How Wind and Stratification Control Upper

How Wind and Stratification Control Upper-Ocean Mixing
A. Natarov1, K. Richards1, Y. Kashino2
Top: Southern oscillation index. Negative
(positive) values correspond to El Niño (La Niña)
events. Bottom: Observed stratification in the
western equatorial Pacific during SURTROPAC.
Depth profiles of the horizontally averaged
vertical mixing coefficient from the four
numerical experiments.
Latitudinal structure of the vertical mixing
coefficient averaged between 150 and 300 meter
depths from the four numerical experiments.
ENSO modulates upper ocean stratification in the Western Equatorial Pacific (left panel). Recent microstructure
measurements carried out by IPRC and JAMSTEC scientists indicate that ENSO may also control mixing.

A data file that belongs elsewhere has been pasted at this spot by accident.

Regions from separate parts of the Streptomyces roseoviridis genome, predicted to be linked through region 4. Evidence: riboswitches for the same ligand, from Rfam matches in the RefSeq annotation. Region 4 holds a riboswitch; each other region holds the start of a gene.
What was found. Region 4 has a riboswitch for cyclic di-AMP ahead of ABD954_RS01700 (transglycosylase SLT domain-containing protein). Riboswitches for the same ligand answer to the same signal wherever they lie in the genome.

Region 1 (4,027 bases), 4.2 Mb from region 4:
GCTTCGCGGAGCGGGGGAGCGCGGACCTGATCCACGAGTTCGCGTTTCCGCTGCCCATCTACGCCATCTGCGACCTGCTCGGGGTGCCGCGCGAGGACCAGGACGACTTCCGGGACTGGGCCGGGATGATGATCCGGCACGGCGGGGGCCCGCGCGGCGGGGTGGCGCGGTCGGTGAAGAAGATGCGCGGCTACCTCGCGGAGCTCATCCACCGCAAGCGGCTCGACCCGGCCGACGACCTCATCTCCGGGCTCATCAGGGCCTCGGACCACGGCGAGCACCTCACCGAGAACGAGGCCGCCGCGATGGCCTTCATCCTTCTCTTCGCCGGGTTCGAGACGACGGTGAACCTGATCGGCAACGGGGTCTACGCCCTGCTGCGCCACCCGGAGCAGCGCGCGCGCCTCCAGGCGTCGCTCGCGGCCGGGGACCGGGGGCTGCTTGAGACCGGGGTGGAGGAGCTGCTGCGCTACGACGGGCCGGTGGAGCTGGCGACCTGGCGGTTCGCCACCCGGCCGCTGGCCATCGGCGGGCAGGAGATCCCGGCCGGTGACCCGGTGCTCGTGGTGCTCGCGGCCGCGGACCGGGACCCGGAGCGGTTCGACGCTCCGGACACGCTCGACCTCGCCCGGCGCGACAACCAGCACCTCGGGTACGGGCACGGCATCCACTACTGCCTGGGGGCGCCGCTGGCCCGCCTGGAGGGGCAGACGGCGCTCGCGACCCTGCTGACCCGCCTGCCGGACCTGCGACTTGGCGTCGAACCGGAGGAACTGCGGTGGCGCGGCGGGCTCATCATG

Specifically, they discovered that the 2010 La Niña was accompanied by much higher mixing levels than the
2009 El Niño even though the wind bursts were more intense during the El Niño year. To further investigate the
dependence of mixing on wind intensity and stratification, the scientists used high resolution Regional Ocean
Modeling System (ROMS) to conduct four numerical experiments: {weak (w), strong (s)} x {wind stress (τ),
stratification (N)} = {wτ&sN, …}. They found that the level of mixing is controlled by stratification in the
thermocline and by the wind intensity above the thermocline (middle panel). Moreover, the meridional extent
of the region of enhanced mixing depends on both wind intensity and stratification (right panel). These
findings will help to understand and quantify processes that generate mixing in the upper Western Equatorial
Pacific ocean and so to improve ocean and climate models.